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Vargas v. City of New York

Supreme Court of New York, Second Department

January 18, 2017

Isaul Vargas, respondent,
v.
City of New York, et al., appellants, et al., defendants. Index No. 500373/11

          Zachary W. Carter, Corporation Counsel, New York, NY (Richard Dearing and Melanie T. West of counsel), for appellants.

          Sullivan Papain Block McGrath & Cannavo P.C., New York, NY (Stephen C. Glasser of counsel), for respondent.

          CHERYL E. CHAMBERS, J.P., SHERI S. ROMAN, JOSEPH J. MALTESE, BETSY BARROS, JJ.

          DECISION & ORDER

         In an action, inter alia, to recover damages for personal injuries, the defendants City of New York and Angel Colon appeal from an order of the Supreme Court, Kings County (Knipel, J.), dated October 2, 2014, which denied their motion pursuant to CPLR 3104(d) to review so much of an order of the same court (Schneier, J.H.O.), dated August 13, 2014, as granted that branch of their motion which was to compel the plaintiff to submit to an additional neuropsychological examination only to the extent of directing the plaintiff to appear for four to six hours of additional neuropsychological examination, and otherwise denied that branch of the motion, and granted that branch of the plaintiff's cross motion which was to permit the plaintiff to videotape the additional neuropsychological examination.

         ORDERED that the order dated October 2, 2014, is modified, on the law, by deleting the provision thereof denying that branch of the motion of the defendants City of New York and Angel Colon which was to review so much of the order dated August 13, 2014, as granted that branch of the plaintiff's cross motion which was to permit the plaintiff to videotape the additional neuropsychological examination, and substituting therefor a provision granting that branch of the motion, and, upon review, vacating so much of the order dated August 13, 2014, as granted that branch of the plaintiff's cross motion which was to permit the plaintiff to videotape the additional neuropsychological examination, and thereupon, denying that branch of the cross motion; as so modified, the order dated October 2, 2014, is affirmed, without costs or disbursements.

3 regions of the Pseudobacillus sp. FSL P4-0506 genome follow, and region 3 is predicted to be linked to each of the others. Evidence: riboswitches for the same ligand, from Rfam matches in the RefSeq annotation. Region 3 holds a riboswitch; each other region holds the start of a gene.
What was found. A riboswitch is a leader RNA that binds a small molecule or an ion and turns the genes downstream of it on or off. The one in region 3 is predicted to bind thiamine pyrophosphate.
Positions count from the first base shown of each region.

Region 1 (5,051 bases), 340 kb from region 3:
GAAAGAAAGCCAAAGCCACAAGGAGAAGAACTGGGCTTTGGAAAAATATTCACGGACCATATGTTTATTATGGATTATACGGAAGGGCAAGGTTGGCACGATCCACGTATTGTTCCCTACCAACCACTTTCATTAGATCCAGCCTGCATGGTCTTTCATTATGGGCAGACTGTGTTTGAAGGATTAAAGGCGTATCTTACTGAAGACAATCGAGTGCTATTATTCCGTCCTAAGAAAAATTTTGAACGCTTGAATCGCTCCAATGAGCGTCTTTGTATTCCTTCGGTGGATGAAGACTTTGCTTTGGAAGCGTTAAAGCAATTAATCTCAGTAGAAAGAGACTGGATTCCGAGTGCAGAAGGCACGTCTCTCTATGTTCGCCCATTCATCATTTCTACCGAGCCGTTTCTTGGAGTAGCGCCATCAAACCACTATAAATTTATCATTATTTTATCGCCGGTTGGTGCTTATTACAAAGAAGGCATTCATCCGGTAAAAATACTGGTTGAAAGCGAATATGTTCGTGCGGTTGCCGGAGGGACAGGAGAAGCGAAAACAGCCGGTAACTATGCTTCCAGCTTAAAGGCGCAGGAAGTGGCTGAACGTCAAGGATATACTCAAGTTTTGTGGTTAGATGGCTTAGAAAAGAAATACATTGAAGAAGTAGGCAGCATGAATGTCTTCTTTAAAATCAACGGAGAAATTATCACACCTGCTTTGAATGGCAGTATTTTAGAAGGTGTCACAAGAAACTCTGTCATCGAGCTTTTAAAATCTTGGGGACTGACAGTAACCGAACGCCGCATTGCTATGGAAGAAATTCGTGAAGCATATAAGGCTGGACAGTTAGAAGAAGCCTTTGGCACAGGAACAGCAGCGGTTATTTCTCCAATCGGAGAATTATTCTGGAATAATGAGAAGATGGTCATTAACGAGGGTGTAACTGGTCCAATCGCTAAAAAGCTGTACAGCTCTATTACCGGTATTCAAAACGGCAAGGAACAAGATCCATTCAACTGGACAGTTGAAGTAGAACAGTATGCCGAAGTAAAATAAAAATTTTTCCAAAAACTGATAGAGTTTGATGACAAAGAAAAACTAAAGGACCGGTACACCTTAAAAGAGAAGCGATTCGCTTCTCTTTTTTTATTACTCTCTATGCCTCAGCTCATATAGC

The plaintiff commenced this action, inter alia, to recover damages for personal injuries he allegedly sustained when a motor vehicle operated by the defendant Angel Colon, a New York City police officer, and owned by the defendant City of New York (hereinafter together the defendants) collided with a bicycle the plaintiff was riding in Brooklyn. In February 2014, the plaintiff appeared for a neuropsychological examination that was conducted by a neuropsychologist retained by the defendants, and left after undergoing one hour of neuropsychological evaluation and one hour of clinical review. Thereafter, the defendants moved, inter alia, to compel the plaintiff to appear for an additional 7 to 11 hours of neuropsychological examination and one hour of clinical review, and the plaintiff cross-moved for a protective order to prevent a further neuropsychological examination of the plaintiff or, in the alternative, to permit the plaintiff to videotape the additional neuropsychological examination.